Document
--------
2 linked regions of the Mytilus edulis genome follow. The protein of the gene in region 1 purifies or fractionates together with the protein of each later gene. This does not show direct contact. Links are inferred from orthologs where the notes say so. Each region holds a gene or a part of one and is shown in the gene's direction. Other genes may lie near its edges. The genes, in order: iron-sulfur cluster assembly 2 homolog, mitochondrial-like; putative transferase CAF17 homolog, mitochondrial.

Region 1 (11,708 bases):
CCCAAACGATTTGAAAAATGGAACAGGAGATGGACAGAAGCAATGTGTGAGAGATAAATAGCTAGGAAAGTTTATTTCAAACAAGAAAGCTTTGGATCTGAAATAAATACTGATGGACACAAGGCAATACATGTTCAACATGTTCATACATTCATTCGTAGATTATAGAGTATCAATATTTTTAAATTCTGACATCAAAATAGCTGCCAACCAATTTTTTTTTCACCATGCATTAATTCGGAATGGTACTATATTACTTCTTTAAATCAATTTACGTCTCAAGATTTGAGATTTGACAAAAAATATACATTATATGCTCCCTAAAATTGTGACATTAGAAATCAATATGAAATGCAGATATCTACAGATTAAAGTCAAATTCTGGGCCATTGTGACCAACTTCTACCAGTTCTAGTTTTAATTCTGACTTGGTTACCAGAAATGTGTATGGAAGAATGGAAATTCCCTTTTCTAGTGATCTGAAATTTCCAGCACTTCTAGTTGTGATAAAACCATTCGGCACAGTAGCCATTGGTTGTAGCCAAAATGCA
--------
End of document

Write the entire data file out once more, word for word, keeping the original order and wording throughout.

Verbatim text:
2 linked regions of the Mytilus edulis genome follow. The protein of the gene in region 1 purifies or fractionates together with the protein of each later gene. This does not show direct contact. Links are inferred from orthologs where the notes say so. Each region holds a gene or a part of one and is shown in the gene's direction. Other genes may lie near its edges. The genes, in order: iron-sulfur cluster assembly 2 homolog, mitochondrial-like; putative transferase CAF17 homolog, mitochondrial.

Region 1 (11,708 bases):
CCCAAACGATTTGAAAAATGGAACAGGAGATGGACAGAAGCAATGTGTGAGAGATAAATAGCTAGGAAAGTTTATTTCAAACAAGAAAGCTTTGGATCTGAAATAAATACTGATGGACACAAGGCAATACATGTTCAACATGTTCATACATTCATTCGTAGATTATAGAGTATCAATATTTTTAAATTCTGACATCAAAATAGCTGCCAACCAATTTTTTTTTCACCATGCATTAATTCGGAATGGTACTATATTACTTCTTTAAATCAATTTACGTCTCAAGATTTGAGATTTGACAAAAAATATACATTATATGCTCCCTAAAATTGTGACATTAGAAATCAATATGAAATGCAGATATCTACAGATTAAAGTCAAATTCTGGGCCATTGTGACCAACTTCTACCAGTTCTAGTTTTAATTCTGACTTGGTTACCAGAAATGTGTATGGAAGAATGGAAATTCCCTTTTCTAGTGATCTGAAATTTCCAGCACTTCTAGTTGTGATAAAACCATTCGGCACAGTAGCCATTGGTTGTAGCCAAAATGCA